Uterine leiomyomata (fibroids) are the most common pelvic tumor diagnosed in women.1 Women with symptomatic fibroids often report abnormal uterine bleeding (AUB) and pelvic cramping, fullness, or pain. Fibroids also may cause frequency of urination and contribute to fertility and pregnancy problems. Treatment options for the AUB caused by fibroids include, but are not limited to, hysterectomy, myomectomy, uterine artery embolization, endometrial ablation, insertion of a levonorgestrel intrauterine device, focused ultrasound surgery, radiofrequency ablation, leuprolide acetate, and elagolix plus low-dose hormone add-back (Oriahnn; AbbVie, North Chicago, Illinois).1 Oriahnn is the most recent addition to our treatment armamentarium for fibroids and represents the first US Food and Drug Administration (FDA)-approved long-term hormonal option for AUB caused by fibroids.
Gene dysregulation contributes to fibroid development
Most uterine fibroids are clonal tumors, which develop following a somatic mutation in a precursor uterine myocyte. The somatic mutation causes gene dysregulation that stimulates cell growth resulting in a benign tumor mass. The majority of fibroids contain a mutation in one of the following 6 genes: mediator complex subunit 12 (MED12), high mobility group AT-hook (HMGA2 or HMGA1), RAD51B, fumarate hydratase (FH), collagen type IV, alpha 5 chain (COL4A5), or collagen type IV alpha 6 chain (COL4A6).2
Gene dysregulation in fibroids may arise following chromothripsis of the uterine myocyte genome
Chromothripsis is a catastrophic intracellular genetic event in which one or more chromosomes are broken and reassemble in a new nucleic acid sequence, producing a derivative chromosome that contains complex genetic rearrangements.3 Chromothripsis is believed to occur frequently in uterine myocytes. It is unknown why uterine myocytes are susceptible to chromothripsis,3 or why a catastrophic intracellular event such as chromothripsis results in preferential mutations in the 6 genes that are associated with myoma formation.
Estrogen and progesterone influence fibroid size and cell activity
Although uterine fibroids are clonal tumors containing broken genes, they are also exquisitely responsive to estradiol and progesterone. Estradiol and progesterone play an important role in regulating fibroid size and function.4 Estrogen stimulates uterine fibroids to increase in size. In a hypoestrogenic state, uterine fibroids decrease in size. In addition, a hypoestrogenic state results in an atrophic endometrium and thereby reduces AUB. For women with uterine fibroids and AUB, a reversible hypoestrogenic state can be induced either with a parenteral GnRH-agonist analogue (leuprolide) or an oral GnRH-antagonist (elagolix). Both leuprolide and elagolix are approved for the treatment of uterine fibroids (see below).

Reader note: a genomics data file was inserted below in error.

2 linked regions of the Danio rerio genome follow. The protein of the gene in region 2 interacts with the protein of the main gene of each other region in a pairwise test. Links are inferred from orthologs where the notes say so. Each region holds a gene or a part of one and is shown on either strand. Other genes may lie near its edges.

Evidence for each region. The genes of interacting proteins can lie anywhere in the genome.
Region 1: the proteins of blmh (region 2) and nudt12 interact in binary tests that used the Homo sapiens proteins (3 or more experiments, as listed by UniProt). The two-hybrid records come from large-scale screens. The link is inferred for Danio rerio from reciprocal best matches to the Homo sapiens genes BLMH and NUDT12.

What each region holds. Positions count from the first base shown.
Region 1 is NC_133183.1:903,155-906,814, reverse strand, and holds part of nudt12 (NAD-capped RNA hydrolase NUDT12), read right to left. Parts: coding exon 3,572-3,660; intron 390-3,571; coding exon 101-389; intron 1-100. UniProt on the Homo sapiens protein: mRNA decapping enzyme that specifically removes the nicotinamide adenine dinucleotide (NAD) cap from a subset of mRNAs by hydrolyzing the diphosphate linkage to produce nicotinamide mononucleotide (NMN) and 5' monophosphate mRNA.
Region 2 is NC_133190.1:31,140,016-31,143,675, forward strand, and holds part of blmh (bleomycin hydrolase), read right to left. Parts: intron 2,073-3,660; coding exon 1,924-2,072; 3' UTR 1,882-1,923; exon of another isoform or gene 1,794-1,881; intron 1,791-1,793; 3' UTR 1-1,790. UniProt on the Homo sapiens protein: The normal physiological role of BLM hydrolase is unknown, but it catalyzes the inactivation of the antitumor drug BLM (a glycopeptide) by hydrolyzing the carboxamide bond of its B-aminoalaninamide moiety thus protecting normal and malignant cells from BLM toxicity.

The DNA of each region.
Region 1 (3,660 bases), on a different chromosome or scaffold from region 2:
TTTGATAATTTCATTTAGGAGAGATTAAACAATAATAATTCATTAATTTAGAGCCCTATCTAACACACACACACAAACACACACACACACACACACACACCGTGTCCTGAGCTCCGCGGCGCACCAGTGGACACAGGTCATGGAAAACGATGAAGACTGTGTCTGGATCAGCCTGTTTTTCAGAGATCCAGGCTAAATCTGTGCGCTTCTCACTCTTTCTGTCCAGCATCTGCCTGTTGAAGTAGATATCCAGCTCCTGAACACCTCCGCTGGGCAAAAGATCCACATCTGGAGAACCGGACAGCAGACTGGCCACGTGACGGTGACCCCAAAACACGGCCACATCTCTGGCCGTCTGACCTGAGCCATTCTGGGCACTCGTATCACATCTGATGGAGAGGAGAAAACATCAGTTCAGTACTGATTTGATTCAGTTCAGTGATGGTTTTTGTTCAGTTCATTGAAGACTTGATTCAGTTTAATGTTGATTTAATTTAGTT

Surprisingly, progesterone stimulates cell division in normal uterine myocytes and fibroid cells.5 In the luteal phase of the menstrual cycle, uterine myocyte mitoses are more frequent than in the follicular phase. In addition, synthetic progestins appear to maintain fibroid size in a hypoestrogenic environment. In one randomized trial, women with uterine fibroids treated with leuprolide acetate plus a placebo pill for 24 weeks had a 51% reduction in uterine volume as measured by ultrasound.6 Women with uterine fibroids treated with leuprolide acetate plus the synthetic progestin, oral medroxyprogesterone acetate 20 mg daily, had only a 15% reduction in uterine volume.6 This finding suggests that synthetic progestins partially block the decrease in uterine volume that occurs in a hypoestrogenic state.
Further evidence that progesterone plays a role in fibroid biology is the observation that treatment of women with uterine fibroids with the antiprogestin ulipristal decreases fibroid size and reduces AUB.7-9 Ulipristal was approved for the treatment of fibroids in many countries but not the United States. Reports of severe, life-threatening liver injury—some necessitating liver transplantation—among women using ulipristal prompted the European Medicines Agency (EMA) in 2020 to recommend that women stop taking ulipristal. In addition, the EMA recommended that no woman should initiate ulipristal treatment at this time.10
Continue to: Leuprolide acetate...